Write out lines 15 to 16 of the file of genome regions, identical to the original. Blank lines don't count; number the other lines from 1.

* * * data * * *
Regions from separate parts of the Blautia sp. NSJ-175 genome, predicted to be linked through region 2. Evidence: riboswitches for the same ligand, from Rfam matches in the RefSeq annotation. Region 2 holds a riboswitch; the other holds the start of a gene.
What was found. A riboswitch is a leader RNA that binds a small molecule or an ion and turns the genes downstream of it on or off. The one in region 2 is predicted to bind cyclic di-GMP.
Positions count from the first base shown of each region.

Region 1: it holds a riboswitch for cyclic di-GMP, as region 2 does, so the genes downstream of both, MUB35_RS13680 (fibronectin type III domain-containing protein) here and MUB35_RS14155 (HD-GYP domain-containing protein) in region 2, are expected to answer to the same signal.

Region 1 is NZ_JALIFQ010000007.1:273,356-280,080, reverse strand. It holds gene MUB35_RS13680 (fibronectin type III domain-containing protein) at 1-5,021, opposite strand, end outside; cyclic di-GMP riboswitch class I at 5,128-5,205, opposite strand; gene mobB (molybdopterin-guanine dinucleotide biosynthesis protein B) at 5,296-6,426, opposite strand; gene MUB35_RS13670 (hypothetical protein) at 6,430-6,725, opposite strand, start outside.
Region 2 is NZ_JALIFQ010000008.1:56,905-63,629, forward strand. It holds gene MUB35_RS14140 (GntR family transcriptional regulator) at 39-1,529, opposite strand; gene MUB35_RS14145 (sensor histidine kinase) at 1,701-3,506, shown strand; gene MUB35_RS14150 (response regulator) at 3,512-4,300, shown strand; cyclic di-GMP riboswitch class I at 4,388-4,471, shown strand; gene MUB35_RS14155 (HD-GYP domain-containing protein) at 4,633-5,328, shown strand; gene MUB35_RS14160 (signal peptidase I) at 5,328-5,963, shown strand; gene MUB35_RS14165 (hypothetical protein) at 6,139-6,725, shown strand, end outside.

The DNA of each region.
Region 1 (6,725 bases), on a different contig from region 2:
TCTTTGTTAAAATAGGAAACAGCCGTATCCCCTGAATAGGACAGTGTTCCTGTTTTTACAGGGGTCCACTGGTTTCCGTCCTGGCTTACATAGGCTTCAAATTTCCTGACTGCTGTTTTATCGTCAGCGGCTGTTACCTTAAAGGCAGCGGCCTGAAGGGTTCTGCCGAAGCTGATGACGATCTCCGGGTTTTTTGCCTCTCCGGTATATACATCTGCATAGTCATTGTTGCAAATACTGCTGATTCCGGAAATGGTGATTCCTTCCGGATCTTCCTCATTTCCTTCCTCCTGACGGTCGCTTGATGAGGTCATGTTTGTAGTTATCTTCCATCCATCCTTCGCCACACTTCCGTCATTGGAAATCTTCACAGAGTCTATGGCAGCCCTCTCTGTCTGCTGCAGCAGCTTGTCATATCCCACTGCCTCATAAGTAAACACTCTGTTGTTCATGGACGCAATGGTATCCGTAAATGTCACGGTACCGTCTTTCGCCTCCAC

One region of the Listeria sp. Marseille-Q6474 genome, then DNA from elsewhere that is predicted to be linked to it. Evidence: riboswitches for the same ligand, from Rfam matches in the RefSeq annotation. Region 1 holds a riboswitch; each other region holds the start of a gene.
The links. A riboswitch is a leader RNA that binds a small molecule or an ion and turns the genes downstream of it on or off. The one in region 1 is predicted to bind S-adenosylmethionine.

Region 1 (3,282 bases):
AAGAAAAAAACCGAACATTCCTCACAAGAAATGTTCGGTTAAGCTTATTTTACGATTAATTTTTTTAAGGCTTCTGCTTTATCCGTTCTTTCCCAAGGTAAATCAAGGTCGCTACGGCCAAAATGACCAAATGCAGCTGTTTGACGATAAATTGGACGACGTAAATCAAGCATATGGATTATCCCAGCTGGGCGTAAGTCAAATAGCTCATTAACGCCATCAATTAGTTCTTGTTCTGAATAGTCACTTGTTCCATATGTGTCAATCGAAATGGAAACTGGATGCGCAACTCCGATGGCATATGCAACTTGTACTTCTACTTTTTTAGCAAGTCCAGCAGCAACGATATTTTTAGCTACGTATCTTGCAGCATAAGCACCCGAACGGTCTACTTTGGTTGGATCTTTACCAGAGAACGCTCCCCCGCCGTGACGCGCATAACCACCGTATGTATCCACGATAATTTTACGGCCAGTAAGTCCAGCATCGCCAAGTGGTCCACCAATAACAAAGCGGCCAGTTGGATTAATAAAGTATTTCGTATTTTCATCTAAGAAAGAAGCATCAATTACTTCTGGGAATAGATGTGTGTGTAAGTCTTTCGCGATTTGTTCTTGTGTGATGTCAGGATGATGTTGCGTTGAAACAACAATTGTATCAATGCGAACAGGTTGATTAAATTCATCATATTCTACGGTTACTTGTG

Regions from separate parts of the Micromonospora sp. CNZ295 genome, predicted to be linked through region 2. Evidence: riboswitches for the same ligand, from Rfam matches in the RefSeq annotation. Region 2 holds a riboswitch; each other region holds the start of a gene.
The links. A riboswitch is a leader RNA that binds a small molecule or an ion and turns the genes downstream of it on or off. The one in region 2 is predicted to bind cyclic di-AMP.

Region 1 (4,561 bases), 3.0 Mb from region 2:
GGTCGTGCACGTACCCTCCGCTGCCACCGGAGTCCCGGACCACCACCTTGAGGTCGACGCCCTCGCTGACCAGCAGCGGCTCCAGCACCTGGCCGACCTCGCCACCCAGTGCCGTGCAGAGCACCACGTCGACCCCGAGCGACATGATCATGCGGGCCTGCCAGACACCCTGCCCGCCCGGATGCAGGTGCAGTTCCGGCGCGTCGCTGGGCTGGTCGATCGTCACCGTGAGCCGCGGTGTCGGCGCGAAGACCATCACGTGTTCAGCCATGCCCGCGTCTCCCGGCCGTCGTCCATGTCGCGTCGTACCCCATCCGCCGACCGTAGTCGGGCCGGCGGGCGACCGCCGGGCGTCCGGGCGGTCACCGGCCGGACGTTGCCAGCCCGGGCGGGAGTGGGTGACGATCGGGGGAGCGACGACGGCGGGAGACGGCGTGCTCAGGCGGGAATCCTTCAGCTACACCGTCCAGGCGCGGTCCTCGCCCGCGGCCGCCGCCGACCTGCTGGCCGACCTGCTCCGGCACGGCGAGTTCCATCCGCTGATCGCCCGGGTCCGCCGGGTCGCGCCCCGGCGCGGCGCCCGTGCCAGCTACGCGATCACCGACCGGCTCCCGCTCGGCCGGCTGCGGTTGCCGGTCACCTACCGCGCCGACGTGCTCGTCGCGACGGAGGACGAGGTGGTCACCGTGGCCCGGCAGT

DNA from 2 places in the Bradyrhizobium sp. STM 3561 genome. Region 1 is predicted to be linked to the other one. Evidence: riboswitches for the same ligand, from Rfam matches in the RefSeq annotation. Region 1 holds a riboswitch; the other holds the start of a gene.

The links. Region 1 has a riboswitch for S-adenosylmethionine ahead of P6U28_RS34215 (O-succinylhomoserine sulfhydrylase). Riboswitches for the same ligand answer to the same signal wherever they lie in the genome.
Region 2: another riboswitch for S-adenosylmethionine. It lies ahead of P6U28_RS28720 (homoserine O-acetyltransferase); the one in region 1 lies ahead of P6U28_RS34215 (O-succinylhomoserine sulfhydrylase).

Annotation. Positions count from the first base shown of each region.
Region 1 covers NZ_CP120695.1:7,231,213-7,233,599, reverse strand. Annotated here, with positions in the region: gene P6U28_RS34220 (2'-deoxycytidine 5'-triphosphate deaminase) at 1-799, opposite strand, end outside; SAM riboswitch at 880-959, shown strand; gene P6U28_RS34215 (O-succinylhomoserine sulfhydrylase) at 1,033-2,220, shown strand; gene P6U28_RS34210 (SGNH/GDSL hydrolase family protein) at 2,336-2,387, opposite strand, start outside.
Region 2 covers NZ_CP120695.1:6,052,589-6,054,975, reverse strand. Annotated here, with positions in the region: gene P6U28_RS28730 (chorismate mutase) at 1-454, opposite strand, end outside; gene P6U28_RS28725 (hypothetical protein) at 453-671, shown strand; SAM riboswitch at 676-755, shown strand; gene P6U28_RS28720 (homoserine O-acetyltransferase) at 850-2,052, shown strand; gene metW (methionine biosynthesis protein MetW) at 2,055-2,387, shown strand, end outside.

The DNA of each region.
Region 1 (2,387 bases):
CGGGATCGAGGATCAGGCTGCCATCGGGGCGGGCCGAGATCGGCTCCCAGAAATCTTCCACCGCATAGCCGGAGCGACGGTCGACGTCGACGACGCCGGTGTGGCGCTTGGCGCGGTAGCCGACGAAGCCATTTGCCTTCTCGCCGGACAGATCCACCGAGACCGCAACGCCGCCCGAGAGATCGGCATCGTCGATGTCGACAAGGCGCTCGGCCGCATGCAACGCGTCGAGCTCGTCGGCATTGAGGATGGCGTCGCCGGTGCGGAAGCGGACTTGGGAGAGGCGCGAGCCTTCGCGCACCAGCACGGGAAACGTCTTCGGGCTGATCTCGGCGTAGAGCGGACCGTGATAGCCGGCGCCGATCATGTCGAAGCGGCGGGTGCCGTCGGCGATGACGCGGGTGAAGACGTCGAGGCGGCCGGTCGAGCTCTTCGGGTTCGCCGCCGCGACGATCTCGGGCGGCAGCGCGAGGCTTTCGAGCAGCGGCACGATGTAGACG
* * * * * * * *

The links. A riboswitch is a leader RNA that binds a small molecule or an ion and turns the genes downstream of it on or off. The one in region 2 is predicted to bind cyclic di-AMP.

Region 1 (4,561 bases), 3.0 Mb from region 2: